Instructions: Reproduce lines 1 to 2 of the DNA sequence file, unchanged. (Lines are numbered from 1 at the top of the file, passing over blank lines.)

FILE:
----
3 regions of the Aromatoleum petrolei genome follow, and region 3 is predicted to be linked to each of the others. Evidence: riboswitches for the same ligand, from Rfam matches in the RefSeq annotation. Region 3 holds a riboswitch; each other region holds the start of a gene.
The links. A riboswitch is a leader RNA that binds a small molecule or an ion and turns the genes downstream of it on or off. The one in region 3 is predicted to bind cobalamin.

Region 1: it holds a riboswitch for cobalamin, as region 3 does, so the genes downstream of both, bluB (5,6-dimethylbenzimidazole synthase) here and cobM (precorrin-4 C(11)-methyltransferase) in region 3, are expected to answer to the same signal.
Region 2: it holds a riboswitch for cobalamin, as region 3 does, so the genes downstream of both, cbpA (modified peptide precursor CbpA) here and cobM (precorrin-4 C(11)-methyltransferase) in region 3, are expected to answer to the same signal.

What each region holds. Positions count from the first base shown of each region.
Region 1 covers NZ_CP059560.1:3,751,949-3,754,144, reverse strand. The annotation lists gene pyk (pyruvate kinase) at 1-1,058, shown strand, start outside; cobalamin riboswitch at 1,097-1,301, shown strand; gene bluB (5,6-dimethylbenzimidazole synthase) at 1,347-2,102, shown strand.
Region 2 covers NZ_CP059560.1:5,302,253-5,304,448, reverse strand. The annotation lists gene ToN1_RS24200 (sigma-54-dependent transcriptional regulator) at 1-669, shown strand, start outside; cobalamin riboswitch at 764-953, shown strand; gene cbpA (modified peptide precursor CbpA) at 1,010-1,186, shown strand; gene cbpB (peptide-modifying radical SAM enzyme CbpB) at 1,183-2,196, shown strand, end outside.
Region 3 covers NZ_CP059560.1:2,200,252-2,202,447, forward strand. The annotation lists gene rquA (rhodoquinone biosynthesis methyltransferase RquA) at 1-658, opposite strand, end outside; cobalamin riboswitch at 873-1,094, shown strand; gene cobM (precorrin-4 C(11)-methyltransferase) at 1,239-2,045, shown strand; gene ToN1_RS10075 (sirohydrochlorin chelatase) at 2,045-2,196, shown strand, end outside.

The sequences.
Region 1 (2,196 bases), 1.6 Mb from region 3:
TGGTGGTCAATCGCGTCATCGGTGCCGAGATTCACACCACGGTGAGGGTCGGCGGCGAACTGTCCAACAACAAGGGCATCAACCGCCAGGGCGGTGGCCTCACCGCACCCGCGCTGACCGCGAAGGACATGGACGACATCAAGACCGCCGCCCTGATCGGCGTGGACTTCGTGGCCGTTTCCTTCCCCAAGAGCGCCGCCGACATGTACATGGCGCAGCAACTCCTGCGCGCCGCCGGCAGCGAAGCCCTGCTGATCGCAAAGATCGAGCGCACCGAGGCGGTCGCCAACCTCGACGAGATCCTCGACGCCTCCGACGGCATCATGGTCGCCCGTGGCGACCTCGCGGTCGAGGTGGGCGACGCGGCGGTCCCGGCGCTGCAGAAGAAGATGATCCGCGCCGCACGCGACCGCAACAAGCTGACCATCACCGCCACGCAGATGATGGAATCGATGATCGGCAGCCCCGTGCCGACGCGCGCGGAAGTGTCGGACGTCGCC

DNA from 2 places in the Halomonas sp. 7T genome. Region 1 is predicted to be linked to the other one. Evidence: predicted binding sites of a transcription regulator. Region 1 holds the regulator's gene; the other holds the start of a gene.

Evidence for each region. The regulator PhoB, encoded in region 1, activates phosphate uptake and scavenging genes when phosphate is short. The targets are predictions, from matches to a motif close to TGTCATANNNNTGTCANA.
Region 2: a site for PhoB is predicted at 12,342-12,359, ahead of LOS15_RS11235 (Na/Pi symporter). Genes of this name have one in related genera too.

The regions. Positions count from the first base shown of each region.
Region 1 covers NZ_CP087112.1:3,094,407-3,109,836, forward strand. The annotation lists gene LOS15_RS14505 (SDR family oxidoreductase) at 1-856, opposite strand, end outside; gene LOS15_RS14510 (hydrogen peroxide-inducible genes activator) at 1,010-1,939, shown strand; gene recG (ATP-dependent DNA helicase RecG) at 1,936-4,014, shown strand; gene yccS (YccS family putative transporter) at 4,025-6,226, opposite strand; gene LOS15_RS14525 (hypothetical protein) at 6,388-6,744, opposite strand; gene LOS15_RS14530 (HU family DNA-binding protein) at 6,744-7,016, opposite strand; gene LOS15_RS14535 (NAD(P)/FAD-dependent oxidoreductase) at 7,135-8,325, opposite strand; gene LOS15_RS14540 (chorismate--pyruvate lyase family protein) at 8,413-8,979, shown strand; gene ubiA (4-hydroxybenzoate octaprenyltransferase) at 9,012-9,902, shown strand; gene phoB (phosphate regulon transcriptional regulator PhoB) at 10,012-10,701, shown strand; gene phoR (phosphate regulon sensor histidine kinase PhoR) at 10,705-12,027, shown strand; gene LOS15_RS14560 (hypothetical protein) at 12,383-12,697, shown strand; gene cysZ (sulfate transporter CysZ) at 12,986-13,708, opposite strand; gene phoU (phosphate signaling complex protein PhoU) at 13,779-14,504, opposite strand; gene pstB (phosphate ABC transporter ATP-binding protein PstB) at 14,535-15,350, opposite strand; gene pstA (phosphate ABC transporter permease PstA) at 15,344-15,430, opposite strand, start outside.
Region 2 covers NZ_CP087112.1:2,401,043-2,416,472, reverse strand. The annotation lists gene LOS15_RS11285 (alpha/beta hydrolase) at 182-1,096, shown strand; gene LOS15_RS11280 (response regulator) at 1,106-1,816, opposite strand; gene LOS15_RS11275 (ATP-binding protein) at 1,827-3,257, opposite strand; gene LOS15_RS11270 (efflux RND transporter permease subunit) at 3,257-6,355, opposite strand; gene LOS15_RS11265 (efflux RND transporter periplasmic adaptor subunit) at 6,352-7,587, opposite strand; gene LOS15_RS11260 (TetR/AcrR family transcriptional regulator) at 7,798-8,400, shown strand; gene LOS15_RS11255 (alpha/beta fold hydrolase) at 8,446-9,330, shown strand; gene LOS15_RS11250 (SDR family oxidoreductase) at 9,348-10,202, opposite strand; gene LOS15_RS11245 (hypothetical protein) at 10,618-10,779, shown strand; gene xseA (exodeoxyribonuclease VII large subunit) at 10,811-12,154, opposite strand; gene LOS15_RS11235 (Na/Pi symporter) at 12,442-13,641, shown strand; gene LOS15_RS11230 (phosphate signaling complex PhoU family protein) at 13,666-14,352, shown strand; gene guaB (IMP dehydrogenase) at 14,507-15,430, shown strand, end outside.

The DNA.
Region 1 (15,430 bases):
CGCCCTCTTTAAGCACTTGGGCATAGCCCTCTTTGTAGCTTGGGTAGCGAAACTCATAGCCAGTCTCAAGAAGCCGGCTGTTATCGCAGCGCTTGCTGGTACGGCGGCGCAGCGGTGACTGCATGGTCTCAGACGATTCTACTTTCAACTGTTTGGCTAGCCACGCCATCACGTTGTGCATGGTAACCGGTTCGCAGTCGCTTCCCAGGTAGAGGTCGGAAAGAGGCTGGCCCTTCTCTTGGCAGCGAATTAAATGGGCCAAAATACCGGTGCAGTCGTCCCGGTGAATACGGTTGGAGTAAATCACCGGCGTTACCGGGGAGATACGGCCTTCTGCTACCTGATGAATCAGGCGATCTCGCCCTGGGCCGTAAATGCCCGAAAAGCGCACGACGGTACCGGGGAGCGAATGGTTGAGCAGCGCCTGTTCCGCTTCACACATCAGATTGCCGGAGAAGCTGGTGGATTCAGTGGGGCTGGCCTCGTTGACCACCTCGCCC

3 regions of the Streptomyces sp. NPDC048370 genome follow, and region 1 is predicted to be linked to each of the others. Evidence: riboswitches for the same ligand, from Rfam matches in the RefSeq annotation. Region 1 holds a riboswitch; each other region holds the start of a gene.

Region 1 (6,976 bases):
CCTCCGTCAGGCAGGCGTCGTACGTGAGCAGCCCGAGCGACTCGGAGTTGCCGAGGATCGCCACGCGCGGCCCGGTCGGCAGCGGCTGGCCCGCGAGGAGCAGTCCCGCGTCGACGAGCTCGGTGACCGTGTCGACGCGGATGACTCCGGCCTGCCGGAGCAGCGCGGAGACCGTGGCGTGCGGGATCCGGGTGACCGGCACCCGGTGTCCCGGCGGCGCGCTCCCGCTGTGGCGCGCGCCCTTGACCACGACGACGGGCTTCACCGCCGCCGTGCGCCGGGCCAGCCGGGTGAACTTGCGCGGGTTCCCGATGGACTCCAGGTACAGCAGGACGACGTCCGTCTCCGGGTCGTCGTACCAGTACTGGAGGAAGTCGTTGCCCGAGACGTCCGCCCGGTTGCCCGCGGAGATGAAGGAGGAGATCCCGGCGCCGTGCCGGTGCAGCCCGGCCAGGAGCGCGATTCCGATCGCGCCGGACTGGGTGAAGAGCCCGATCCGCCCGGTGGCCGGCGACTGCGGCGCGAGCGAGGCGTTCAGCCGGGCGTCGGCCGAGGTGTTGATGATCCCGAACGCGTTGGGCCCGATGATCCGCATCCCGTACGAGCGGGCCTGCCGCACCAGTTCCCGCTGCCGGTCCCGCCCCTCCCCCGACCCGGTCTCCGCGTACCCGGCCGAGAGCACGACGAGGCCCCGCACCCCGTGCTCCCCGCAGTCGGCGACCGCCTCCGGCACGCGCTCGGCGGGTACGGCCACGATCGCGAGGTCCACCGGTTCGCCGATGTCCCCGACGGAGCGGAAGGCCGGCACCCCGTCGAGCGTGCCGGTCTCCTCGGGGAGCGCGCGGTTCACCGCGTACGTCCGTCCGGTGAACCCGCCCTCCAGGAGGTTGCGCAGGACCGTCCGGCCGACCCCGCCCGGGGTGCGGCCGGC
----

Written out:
3 regions of the Aromatoleum petrolei genome follow, and region 3 is predicted to be linked to each of the others. Evidence: riboswitches for the same ligand, from Rfam matches in the RefSeq annotation. Region 3 holds a riboswitch; each other region holds the start of a gene.
The links. A riboswitch is a leader RNA that binds a small molecule or an ion and turns the genes downstream of it on or off. The one in region 3 is predicted to bind cobalamin.